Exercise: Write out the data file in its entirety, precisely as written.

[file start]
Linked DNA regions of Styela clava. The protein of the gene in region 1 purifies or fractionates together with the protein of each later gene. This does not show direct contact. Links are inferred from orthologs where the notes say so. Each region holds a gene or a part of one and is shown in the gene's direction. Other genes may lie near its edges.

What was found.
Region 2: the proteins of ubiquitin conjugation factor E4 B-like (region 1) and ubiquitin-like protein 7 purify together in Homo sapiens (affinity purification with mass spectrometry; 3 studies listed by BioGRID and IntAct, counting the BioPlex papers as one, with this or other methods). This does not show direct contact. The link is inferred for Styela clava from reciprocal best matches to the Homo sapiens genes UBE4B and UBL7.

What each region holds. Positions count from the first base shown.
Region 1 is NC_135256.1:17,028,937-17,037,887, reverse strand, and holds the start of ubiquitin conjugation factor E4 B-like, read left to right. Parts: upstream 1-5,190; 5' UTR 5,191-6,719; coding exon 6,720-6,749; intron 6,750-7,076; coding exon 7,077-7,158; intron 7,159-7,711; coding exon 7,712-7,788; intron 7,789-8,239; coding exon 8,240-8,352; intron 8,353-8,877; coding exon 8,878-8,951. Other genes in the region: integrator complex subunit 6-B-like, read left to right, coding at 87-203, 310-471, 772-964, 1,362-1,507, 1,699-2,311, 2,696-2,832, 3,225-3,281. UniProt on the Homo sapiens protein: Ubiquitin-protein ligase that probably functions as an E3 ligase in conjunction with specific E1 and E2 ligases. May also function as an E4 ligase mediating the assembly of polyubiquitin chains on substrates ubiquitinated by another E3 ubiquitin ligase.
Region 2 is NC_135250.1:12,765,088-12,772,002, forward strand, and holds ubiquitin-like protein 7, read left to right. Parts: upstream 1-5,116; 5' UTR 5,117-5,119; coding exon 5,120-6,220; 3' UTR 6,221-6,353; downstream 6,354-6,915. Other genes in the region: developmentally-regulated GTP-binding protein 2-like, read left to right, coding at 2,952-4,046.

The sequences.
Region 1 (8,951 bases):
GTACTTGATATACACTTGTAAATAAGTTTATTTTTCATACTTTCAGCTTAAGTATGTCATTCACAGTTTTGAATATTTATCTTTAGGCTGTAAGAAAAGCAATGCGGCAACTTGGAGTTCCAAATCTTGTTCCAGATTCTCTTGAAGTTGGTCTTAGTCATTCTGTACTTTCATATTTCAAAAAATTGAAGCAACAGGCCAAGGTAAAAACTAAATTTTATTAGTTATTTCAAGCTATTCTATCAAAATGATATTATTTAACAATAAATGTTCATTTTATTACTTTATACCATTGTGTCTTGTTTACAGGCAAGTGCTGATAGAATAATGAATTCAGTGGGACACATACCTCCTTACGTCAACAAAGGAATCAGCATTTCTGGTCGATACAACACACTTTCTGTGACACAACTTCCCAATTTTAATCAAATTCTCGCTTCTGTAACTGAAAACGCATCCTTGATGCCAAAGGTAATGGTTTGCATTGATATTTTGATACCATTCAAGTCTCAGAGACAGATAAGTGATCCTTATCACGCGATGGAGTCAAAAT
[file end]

Linked DNA regions of Styela clava. The protein of the gene in region 1 purifies or fractionates together with the protein of each later gene. This does not show direct contact. Links are inferred from orthologs where the notes say so. Each region holds a gene or a part of one and is shown in the gene's direction. Other genes may lie near its edges.

What was found.
Region 2: the proteins of ubiquitin conjugation factor E4 B-like (region 1) and ubiquitin-like protein 7 purify together in Homo sapiens (affinity purification with mass spectrometry; 3 studies listed by BioGRID and IntAct, counting the BioPlex papers as one, with this or other methods). This does not show direct contact. The link is inferred for Styela clava from reciprocal best matches to the Homo sapiens genes UBE4B and UBL7.

What each region holds. Positions count from the first base shown.
Region 1 is NC_135256.1:17,028,937-17,037,887, reverse strand, and holds the start of ubiquitin conjugation factor E4 B-like, read left to right. Parts: upstream 1-5,190; 5' UTR 5,191-6,719; coding exon 6,720-6,749; intron 6,750-7,076; coding exon 7,077-7,158; intron 7,159-7,711; coding exon 7,712-7,788; intron 7,789-8,239; coding exon 8,240-8,352; intron 8,353-8,877; coding exon 8,878-8,951. Other genes in the region: integrator complex subunit 6-B-like, read left to right, coding at 87-203, 310-471, 772-964, 1,362-1,507, 1,699-2,311, 2,696-2,832, 3,225-3,281. UniProt on the Homo sapiens protein: Ubiquitin-protein ligase that probably functions as an E3 ligase in conjunction with specific E1 and E2 ligases. May also function as an E4 ligase mediating the assembly of polyubiquitin chains on substrates ubiquitinated by another E3 ubiquitin ligase.
Region 2 is NC_135250.1:12,765,088-12,772,002, forward strand, and holds ubiquitin-like protein 7, read left to right. Parts: upstream 1-5,116; 5' UTR 5,117-5,119; coding exon 5,120-6,220; 3' UTR 6,221-6,353; downstream 6,354-6,915. Other genes in the region: developmentally-regulated GTP-binding protein 2-like, read left to right, coding at 2,952-4,046.

The sequences.
Region 1 (8,951 bases):
GTACTTGATATACACTTGTAAATAAGTTTATTTTTCATACTTTCAGCTTAAGTATGTCATTCACAGTTTTGAATATTTATCTTTAGGCTGTAAGAAAAGCAATGCGGCAACTTGGAGTTCCAAATCTTGTTCCAGATTCTCTTGAAGTTGGTCTTAGTCATTCTGTACTTTCATATTTCAAAAAATTGAAGCAACAGGCCAAGGTAAAAACTAAATTTTATTAGTTATTTCAAGCTATTCTATCAAAATGATATTATTTAACAATAAATGTTCATTTTATTACTTTATACCATTGTGTCTTGTTTACAGGCAAGTGCTGATAGAATAATGAATTCAGTGGGACACATACCTCCTTACGTCAACAAAGGAATCAGCATTTCTGGTCGATACAACACACTTTCTGTGACACAACTTCCCAATTTTAATCAAATTCTCGCTTCTGTAACTGAAAACGCATCCTTGATGCCAAAGGTAATGGTTTGCATTGATATTTTGATACCATTCAAGTCTCAGAGACAGATAAGTGATCCTTATCACGCGATGGAGTCAAAAT